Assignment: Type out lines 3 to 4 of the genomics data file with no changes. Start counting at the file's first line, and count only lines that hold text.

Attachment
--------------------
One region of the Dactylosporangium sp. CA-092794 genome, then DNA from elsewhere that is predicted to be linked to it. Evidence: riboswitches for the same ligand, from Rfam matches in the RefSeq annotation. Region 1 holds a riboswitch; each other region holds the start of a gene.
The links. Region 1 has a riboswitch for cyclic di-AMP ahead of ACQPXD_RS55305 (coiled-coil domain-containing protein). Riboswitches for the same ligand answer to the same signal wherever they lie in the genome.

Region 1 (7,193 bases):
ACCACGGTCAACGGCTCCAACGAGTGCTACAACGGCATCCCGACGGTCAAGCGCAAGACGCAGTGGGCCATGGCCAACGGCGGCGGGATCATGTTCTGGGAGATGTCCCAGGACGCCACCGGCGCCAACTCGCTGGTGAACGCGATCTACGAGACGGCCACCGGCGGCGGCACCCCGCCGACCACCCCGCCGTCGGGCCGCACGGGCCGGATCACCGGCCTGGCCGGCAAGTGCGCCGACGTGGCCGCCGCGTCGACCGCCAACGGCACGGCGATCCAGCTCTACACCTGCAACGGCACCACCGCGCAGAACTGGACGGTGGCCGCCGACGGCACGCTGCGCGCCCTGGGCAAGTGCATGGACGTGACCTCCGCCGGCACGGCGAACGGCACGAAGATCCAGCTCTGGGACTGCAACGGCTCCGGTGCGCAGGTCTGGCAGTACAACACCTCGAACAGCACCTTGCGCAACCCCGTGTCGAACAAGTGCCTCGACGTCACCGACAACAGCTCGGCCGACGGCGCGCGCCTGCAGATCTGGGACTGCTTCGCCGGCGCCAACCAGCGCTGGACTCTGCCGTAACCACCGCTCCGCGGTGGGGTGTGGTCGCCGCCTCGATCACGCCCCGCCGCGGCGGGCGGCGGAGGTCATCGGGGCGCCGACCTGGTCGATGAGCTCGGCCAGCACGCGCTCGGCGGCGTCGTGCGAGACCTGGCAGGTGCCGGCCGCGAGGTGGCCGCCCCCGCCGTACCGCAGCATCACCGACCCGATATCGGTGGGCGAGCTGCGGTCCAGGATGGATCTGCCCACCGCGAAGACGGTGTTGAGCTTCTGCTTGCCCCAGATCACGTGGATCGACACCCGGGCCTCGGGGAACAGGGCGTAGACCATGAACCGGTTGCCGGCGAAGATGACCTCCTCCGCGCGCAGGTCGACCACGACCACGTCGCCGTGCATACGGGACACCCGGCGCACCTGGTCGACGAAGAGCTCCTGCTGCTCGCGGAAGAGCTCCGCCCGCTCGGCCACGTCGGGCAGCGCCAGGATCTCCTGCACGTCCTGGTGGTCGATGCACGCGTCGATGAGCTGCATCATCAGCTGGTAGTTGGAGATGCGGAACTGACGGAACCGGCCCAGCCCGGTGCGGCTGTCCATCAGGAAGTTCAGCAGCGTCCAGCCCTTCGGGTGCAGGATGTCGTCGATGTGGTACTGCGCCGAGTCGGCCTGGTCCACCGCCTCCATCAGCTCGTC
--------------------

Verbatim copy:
Region 1 (7,193 bases):
ACCACGGTCAACGGCTCCAACGAGTGCTACAACGGCATCCCGACGGTCAAGCGCAAGACGCAGTGGGCCATGGCCAACGGCGGCGGGATCATGTTCTGGGAGATGTCCCAGGACGCCACCGGCGCCAACTCGCTGGTGAACGCGATCTACGAGACGGCCACCGGCGGCGGCACCCCGCCGACCACCCCGCCGTCGGGCCGCACGGGCCGGATCACCGGCCTGGCCGGCAAGTGCGCCGACGTGGCCGCCGCGTCGACCGCCAACGGCACGGCGATCCAGCTCTACACCTGCAACGGCACCACCGCGCAGAACTGGACGGTGGCCGCCGACGGCACGCTGCGCGCCCTGGGCAAGTGCATGGACGTGACCTCCGCCGGCACGGCGAACGGCACGAAGATCCAGCTCTGGGACTGCAACGGCTCCGGTGCGCAGGTCTGGCAGTACAACACCTCGAACAGCACCTTGCGCAACCCCGTGTCGAACAAGTGCCTCGACGTCACCGACAACAGCTCGGCCGACGGCGCGCGCCTGCAGATCTGGGACTGCTTCGCCGGCGCCAACCAGCGCTGGACTCTGCCGTAACCACCGCTCCGCGGTGGGGTGTGGTCGCCGCCTCGATCACGCCCCGCCGCGGCGGGCGGCGGAGGTCATCGGGGCGCCGACCTGGTCGATGAGCTCGGCCAGCACGCGCTCGGCGGCGTCGTGCGAGACCTGGCAGGTGCCGGCCGCGAGGTGGCCGCCCCCGCCGTACCGCAGCATCACCGACCCGATATCGGTGGGCGAGCTGCGGTCCAGGATGGATCTGCCCACCGCGAAGACGGTGTTGAGCTTCTGCTTGCCCCAGATCACGTGGATCGACACCCGGGCCTCGGGGAACAGGGCGTAGACCATGAACCGGTTGCCGGCGAAGATGACCTCCTCCGCGCGCAGGTCGACCACGACCACGTCGCCGTGCATACGGGACACCCGGCGCACCTGGTCGACGAAGAGCTCCTGCTGCTCGCGGAAGAGCTCCGCCCGCTCGGCCACGTCGGGCAGCGCCAGGATCTCCTGCACGTCCTGGTGGTCGATGCACGCGTCGATGAGCTGCATCATCAGCTGGTAGTTGGAGATGCGGAACTGACGGAACCGGCCCAGCCCGGTGCGGCTGTCCATCAGGAAGTTCAGCAGCGTCCAGCCCTTCGGGTGCAGGATGTCGTCGATGTGGTACTGCGCCGAGTCGGCCTGGTCCACCGCCTCCATCAGCTCGTC